Competition juries are too easily swayed by young talent, argues Tully Potter. True string playing greatness comes from experience
The worst result that can emerge from a musical competition is for the jury to give the first prize to a teenager. I have seen it happen so many times, and I would like to know where all those young winners have gone. Most have disappeared, hardly any have had more than an average career, and many have been warped by the experience.
It dismays me to see normally sane jury members go mad because some 14-year-old can play a violin well. The mechanics of string playing can be perfected at a relatively early age, but a youngster cannot have anything meaningful to communicate. He or she needs to have been in love, to have experienced something of life, and to have been given time for interpretations to mature. One famous violinist of today was projected on to the international stage far too early: as a result, his interpretations are stuck at the point they had reached when he was a teenager.
A young player needs time to build up a representative repertoire. Dish out an important prize too early, and the poor winner will soon find that three concertos and two recital programmes are not enough for a career.
The most fatuous thing I have heard jury members say is: ‘We thought that by choosing X or Y we would be investing in the future.’ But what about the futures of the players in their twenties who are passed over? Is it not deeply unfair and insulting to them? I recall one competition in which the jury had to choose between an 18-year-old boy and a 27-year-old woman. The latter’s semi-final recital was one of the best musical experiences of my life and she played well in the final, but the nod went to the boy. He has had a good career, she has had a great career. The gap between them was apparent at the time, but the jurors were unduly influenced by the boy’s youth.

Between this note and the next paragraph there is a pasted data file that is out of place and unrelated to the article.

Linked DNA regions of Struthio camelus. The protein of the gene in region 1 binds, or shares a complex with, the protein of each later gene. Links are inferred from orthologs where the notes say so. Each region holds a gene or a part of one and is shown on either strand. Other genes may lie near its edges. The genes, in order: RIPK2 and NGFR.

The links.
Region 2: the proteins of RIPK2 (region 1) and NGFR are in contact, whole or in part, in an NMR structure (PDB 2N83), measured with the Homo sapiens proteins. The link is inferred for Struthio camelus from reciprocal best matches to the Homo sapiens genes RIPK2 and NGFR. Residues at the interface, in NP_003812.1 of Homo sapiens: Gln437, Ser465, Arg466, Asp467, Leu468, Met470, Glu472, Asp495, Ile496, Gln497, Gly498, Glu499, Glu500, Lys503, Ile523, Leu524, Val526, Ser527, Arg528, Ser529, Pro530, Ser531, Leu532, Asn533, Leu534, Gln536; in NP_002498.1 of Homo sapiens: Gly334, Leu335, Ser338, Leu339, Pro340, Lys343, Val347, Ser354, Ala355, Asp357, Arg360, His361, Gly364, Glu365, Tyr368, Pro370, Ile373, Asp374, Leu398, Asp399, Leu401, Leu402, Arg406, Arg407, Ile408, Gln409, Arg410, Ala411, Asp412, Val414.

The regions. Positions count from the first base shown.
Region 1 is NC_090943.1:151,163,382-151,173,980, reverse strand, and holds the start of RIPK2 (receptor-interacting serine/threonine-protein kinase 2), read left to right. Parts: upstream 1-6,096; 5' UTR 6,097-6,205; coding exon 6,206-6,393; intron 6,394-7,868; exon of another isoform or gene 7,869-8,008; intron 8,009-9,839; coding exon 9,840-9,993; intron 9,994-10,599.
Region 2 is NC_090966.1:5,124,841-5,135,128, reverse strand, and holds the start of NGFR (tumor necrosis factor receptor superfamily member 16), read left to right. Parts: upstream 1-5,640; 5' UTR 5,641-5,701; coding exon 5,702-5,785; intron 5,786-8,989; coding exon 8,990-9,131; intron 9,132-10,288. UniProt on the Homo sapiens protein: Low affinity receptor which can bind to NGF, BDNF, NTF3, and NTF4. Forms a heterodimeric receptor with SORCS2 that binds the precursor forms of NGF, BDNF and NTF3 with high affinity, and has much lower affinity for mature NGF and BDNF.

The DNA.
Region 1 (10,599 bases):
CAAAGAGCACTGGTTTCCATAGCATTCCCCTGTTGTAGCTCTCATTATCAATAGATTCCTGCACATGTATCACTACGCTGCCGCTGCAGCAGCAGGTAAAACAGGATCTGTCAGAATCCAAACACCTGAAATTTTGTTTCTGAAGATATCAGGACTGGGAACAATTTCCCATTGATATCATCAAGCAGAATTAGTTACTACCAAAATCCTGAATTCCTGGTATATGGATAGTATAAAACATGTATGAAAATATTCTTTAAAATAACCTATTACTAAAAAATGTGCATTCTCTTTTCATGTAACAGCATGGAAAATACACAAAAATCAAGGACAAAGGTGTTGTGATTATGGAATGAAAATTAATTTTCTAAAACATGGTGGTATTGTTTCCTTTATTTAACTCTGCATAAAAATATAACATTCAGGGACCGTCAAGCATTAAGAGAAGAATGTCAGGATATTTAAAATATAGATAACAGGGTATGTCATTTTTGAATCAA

I do not believe that Ginette Neveu at 15 was better than David Oistrakh at 27, as the outcome of the 1935 Wieniawski Competition implied (admittedly even the French juror, Gabriel Bouillon, felt that anti-Semitism was involved). Neveu went on to have a splendid, sadly curtailed, career, whereas Oistrakh won his next competition and became a towering colossus. Yet the imbroglio still stands out as one of the more asinine competition injustices.
I wish I had a pound for each time I have been told what a great violinist Yehudi Menuhin was at 16. Yes, he was good, but he was much better 10, 20 or 30 years later, even if his command of the mechanics sometimes faltered. His recording of the Elgar Concerto set a baleful tradition of playing it too slowly and the composer, who conducted, was far too indulgent. One hearing of Albert Sammons’s performance will show what I mean. Menuhin had no knowledge of life until the war years, by which time he really was great.
The other day I saw a prodigy of the 1930s referred to as ‘the great Josef Hassid’. The writer had no evidence for such a claim. The tragic Hassid left recordings of eight short pieces, played with flair and brilliance but no depth. How could he be profound at 15 or 16? Similarly, I regularly see Michael Rabin described as great. Very good, yes, even extremely good, but a great violinist is one who has stayed the course and has shown an ability to move audiences.
I am often asked to hear some prodigy and I always try to wriggle out of the invitation. I simply do not know what to say or write about such players. My feeling on each occasion is: ‘He or she played well, but will play even better in 10 or 20 years’ time.’ As I cannot keep saying the same thing, I hereby serve notice that my days of listening to prodigies are past. I wish all prodigies well, as I wish all violinists, violists, cellists and bassists well, but I hope they will not win any competitions until they are good and ready.